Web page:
Pre-Columbian ceramic bowl on display at the Cholula Archaeological Museum in a suburb of Puebla. (Susan James)
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PUEBLA, Mexico—Everywhere you look in Puebla, Mexico, Talavera earthenware offers a treat for your eye. From the facades and interiors of the churches with their intricate murals and tapestries of tiles, to display items in government buildings, to the tableware in poblano dining rooms, the brilliant colors so synonymous with Mexican culture vibrate in the architecture and art of the city.
Puebla, Mexico, is the largest producer of majolica pottery in the world. Majolica is a generic term for tin or lead-glazed earthenware. Talavera is majolica earthenware made specifically in Puebla. It is so highly valued that collections of historic pieces are on exhibition in museums in New York, Philadelphia, San Antonio, Texas, and Mexico City.
History of Talavera
In 1531, when the Spanish rulers of Mexico decided to build a town that would act as a way-station between their principal port of Veracruz and Mexico City, they chose the site that today is the city of Puebla. In a valley ringed by smoking volcanoes, the new masters of the New World looked for a way to make their new buildings as dazzling and impressive as the Aztec wonders they had replaced.
Mexico already had an indigenous ceramics tradition, but the Spanish decided to bring in their own form of production. Introducing the art of majolica pottery to Mexico, they embellished their baroque architecture with mosaics of colored clay. With decorative tiles and ceremonial vessels, Puebla’s industry of brilliantly glazed earthenware flourished.
The production of majolica was introduced to Spain by the Moors as early as the eighth century. Eight hundred years later, the Spanish city of Talavera de la Reina, renowned for its pottery, gave its name to the new works created in Puebla.
In Puebla, the Spanish found an ideal mix of clays, and the ceramic technique used for tiles was quickly expanded to produce ornamental jars and dinnerware. Blending the aesthetics of Moorish, Spanish, and Nahuatl influences, Puebla pottery has made the town famous for nearly 500 years, and the work continues today.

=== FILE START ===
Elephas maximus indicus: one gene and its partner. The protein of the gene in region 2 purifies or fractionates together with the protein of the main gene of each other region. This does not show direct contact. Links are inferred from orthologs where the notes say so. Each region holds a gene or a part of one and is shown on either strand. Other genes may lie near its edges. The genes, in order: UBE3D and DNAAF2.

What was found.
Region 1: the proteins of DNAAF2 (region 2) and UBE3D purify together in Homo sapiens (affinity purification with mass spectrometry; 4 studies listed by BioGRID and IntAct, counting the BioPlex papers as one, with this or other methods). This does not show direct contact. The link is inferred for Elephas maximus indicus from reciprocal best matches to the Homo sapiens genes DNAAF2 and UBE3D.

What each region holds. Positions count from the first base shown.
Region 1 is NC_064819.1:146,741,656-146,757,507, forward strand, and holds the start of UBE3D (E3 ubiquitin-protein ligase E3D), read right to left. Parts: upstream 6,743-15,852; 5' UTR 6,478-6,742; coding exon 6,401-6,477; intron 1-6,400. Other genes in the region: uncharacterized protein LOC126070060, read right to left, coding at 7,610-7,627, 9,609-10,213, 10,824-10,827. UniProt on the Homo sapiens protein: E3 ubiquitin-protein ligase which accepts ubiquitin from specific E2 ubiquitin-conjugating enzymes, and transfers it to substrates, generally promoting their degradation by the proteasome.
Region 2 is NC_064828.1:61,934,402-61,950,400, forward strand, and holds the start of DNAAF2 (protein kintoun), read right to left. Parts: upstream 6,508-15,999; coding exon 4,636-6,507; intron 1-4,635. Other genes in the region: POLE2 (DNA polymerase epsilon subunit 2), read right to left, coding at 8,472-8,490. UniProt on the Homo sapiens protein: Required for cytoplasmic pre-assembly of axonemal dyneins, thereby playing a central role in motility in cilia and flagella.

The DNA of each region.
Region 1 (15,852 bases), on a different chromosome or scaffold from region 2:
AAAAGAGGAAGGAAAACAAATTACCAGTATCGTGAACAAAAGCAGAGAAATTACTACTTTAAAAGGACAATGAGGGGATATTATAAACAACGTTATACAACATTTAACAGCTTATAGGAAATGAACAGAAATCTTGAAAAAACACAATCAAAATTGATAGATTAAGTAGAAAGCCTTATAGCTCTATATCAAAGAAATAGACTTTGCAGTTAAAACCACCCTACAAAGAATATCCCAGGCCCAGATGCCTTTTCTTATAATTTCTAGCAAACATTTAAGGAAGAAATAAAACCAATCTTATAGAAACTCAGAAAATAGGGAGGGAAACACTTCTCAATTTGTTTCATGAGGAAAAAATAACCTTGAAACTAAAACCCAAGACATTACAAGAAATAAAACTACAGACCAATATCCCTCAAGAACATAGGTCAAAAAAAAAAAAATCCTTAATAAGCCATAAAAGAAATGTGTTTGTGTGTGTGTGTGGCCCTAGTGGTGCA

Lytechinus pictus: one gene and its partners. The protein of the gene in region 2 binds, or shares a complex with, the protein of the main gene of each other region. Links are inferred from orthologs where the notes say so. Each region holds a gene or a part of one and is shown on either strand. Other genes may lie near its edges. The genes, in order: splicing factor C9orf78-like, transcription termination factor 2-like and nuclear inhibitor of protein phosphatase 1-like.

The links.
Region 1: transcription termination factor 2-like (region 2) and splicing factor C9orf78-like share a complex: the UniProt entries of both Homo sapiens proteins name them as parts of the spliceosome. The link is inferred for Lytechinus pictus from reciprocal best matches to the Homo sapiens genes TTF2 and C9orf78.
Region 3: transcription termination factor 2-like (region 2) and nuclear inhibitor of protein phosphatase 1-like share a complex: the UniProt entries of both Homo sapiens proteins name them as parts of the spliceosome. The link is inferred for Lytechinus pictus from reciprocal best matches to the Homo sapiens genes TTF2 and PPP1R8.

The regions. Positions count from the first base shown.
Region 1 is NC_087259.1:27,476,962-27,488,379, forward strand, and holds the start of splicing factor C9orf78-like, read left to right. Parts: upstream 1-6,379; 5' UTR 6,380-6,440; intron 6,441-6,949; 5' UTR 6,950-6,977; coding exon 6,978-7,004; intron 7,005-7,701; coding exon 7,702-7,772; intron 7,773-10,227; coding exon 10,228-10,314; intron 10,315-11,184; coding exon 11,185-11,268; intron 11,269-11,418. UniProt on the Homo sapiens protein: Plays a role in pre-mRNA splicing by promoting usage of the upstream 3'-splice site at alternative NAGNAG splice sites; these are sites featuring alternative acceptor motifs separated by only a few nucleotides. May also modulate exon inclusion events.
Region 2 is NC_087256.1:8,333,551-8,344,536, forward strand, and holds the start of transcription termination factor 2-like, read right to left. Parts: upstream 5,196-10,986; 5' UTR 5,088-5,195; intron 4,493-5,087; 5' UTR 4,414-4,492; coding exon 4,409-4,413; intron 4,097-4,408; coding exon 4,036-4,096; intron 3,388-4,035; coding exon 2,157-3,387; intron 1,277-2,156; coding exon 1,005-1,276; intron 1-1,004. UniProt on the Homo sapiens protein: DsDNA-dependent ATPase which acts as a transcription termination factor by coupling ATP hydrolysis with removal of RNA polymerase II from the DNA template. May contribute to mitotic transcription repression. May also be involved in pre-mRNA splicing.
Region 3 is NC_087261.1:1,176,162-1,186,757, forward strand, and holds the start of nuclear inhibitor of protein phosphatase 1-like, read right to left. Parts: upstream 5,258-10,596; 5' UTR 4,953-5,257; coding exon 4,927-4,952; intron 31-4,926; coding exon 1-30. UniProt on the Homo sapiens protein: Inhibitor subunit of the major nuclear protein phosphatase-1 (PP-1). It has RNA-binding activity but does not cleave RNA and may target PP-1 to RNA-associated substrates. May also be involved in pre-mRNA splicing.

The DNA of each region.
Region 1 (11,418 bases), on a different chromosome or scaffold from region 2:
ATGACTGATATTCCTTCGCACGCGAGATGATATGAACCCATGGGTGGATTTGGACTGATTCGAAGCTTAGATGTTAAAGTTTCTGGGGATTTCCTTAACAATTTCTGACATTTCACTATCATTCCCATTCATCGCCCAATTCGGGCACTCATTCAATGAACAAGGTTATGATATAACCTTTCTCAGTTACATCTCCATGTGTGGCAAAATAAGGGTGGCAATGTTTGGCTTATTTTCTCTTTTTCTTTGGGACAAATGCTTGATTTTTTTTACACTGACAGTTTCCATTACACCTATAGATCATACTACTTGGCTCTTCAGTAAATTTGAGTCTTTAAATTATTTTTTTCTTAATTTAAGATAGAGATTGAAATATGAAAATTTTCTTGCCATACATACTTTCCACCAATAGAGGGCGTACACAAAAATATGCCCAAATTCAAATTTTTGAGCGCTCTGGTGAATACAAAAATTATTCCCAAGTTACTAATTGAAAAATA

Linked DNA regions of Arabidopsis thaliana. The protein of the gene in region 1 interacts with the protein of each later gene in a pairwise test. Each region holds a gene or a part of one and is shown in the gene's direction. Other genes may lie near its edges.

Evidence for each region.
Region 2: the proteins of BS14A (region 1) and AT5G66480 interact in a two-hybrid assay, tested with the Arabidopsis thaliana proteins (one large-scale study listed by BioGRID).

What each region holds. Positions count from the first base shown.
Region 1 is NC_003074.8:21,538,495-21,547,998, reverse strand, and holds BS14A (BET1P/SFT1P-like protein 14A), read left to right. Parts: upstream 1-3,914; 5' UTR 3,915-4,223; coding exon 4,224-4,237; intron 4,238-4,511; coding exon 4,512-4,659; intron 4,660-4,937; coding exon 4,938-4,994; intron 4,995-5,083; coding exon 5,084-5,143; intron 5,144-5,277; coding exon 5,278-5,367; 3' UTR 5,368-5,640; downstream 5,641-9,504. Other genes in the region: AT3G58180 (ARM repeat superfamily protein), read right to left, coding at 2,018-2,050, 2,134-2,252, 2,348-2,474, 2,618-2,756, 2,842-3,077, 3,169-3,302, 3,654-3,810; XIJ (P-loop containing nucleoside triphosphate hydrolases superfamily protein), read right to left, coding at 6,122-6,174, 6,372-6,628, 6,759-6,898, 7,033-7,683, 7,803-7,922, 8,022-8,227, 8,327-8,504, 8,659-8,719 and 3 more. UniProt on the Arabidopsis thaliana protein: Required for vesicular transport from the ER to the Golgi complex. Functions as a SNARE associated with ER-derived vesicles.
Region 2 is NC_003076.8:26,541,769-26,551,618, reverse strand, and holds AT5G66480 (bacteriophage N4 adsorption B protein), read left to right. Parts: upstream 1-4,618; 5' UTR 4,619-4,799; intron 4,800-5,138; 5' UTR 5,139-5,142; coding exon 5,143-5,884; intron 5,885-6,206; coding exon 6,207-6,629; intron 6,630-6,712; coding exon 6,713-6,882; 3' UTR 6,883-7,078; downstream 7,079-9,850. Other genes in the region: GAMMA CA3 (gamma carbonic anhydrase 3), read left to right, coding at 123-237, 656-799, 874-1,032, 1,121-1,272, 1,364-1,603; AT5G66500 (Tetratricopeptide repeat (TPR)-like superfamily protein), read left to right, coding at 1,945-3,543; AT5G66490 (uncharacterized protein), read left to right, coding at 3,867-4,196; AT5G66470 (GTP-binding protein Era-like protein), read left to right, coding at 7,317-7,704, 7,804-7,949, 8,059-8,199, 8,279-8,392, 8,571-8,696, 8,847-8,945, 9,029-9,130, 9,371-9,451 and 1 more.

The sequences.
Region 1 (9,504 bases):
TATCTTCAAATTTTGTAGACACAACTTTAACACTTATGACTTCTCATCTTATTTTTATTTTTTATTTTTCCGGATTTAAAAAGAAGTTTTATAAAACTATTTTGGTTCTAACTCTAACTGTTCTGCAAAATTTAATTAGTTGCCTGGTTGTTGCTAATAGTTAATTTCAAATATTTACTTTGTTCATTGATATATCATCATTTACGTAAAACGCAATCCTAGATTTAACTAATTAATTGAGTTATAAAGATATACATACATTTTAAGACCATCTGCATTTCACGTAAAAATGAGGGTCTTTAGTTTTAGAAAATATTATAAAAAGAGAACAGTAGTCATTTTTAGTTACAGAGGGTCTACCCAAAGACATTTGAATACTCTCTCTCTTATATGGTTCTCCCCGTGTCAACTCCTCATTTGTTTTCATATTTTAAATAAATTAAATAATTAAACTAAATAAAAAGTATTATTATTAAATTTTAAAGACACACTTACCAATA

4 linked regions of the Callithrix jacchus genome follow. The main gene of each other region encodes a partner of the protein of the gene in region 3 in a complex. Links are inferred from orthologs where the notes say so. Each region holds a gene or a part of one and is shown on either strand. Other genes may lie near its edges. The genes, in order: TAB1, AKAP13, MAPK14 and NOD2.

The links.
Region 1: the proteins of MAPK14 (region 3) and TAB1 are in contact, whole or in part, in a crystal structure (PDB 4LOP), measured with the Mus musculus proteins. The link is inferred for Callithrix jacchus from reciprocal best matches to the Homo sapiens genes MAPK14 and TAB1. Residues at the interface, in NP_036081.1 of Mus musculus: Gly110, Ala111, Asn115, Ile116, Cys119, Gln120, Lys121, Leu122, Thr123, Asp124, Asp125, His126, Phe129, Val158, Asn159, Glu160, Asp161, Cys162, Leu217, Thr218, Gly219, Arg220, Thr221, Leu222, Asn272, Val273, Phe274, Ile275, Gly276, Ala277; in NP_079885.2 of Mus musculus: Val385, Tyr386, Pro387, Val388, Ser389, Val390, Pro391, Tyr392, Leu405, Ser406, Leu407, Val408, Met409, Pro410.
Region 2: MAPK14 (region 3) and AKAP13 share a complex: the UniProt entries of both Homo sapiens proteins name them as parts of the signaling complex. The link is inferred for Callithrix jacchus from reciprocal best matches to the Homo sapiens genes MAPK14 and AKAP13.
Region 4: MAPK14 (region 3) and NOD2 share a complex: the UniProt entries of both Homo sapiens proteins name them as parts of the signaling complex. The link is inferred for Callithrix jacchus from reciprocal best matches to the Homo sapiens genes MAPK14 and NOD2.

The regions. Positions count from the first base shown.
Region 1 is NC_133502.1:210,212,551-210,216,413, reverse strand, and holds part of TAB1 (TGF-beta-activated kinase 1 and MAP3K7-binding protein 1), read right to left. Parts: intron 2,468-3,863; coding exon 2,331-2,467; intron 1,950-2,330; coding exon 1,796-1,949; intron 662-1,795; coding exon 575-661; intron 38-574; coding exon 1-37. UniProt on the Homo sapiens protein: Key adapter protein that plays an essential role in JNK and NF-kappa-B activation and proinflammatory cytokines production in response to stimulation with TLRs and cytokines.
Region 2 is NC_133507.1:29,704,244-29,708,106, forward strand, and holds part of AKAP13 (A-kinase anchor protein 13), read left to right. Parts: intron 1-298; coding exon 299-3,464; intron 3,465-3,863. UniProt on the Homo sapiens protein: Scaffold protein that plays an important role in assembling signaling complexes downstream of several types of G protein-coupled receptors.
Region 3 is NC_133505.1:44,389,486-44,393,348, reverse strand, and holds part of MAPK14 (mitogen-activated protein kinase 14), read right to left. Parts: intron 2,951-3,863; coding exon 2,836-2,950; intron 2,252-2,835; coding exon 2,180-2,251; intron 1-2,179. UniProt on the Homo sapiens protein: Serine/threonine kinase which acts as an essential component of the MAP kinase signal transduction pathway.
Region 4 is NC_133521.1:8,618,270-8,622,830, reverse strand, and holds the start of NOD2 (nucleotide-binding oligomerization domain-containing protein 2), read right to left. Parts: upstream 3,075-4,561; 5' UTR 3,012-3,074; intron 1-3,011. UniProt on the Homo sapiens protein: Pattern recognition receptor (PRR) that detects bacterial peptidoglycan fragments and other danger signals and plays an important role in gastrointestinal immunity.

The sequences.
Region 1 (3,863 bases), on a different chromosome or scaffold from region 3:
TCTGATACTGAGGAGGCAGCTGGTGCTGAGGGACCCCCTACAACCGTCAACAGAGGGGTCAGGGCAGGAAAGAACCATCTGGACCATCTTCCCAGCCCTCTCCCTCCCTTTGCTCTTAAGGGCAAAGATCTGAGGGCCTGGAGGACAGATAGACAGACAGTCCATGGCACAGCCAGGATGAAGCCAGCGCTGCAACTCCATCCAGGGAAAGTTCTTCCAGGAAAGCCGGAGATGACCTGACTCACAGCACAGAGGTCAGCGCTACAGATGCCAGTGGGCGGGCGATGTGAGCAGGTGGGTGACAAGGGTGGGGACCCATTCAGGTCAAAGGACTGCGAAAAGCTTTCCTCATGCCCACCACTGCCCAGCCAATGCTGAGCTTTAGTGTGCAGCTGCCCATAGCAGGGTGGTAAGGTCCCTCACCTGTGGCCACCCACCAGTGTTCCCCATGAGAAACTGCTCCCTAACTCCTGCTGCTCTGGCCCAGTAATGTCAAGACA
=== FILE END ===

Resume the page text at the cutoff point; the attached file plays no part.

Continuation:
Six potteries still make Talavera ware in Puebla, but the oldest, largest, and most famous is Uriarte International. Here both traditional and modern designs are produced according to techniques that date back to the 16th century.
This is where the Mexican government shops when it wants to cover a building facade or display indigenous arts and crafts to visiting dignitaries, and this is where the Christmas Nativity Scene for the Vatican is being produced this year.
Founded in 1824 by Dimas Uriarte, the pottery uses two different kinds of local clays blended together in a large concrete vat. The clay is covered with water and like grapes for wine, stamped by the feet of workers until it is finely mixed. Afterward the clay is filtered through a basket and left to settle.
The resulting mixture is then hand-thrown on a wheel by a skilled potter, set on wooden shelves to dry, and then fired.
“There are no seconds,” our guide Marie-Laure told us on a tour of the facilities. Each piece is inspected after it’s fired and is tapped with a stick. If it doesn’t ring with a bell-like tone, it’s broken and discarded. Only perfect pieces proceed to the next process.
In another vat, a worker carefully dips the fired clay into a yellow slurry of sand, silica, pewter, and lead, a liquid enamel that when fired turns a brilliant white.
Setting the design employs techniques that go back to the Greeks. A hand-cut stencil is used to place the pattern on the piece. Each stencil is carefully pricked with a pin along the outline of the design, and when charcoal is dusted through the resulting holes, the pattern appears on the clay.
Then the piece is turned over to one of Uriarte’s 40 skilled artisans who hand paint it with a donkey-hair paintbrush using a palette of mineral paint. Six mineral colors are used: dark blue, light blue, orange, green, yellow, and black.
The thickness of the mineral glazes causes the colors to rise in a 3-D effect when they are fired in the kiln a second time. Against the white background, the colors pop like stained glass.
Susan James is a freelance writer based in Los Angeles. She has lived in India, the United Kingdom, and Hawaii and writes about art and culture.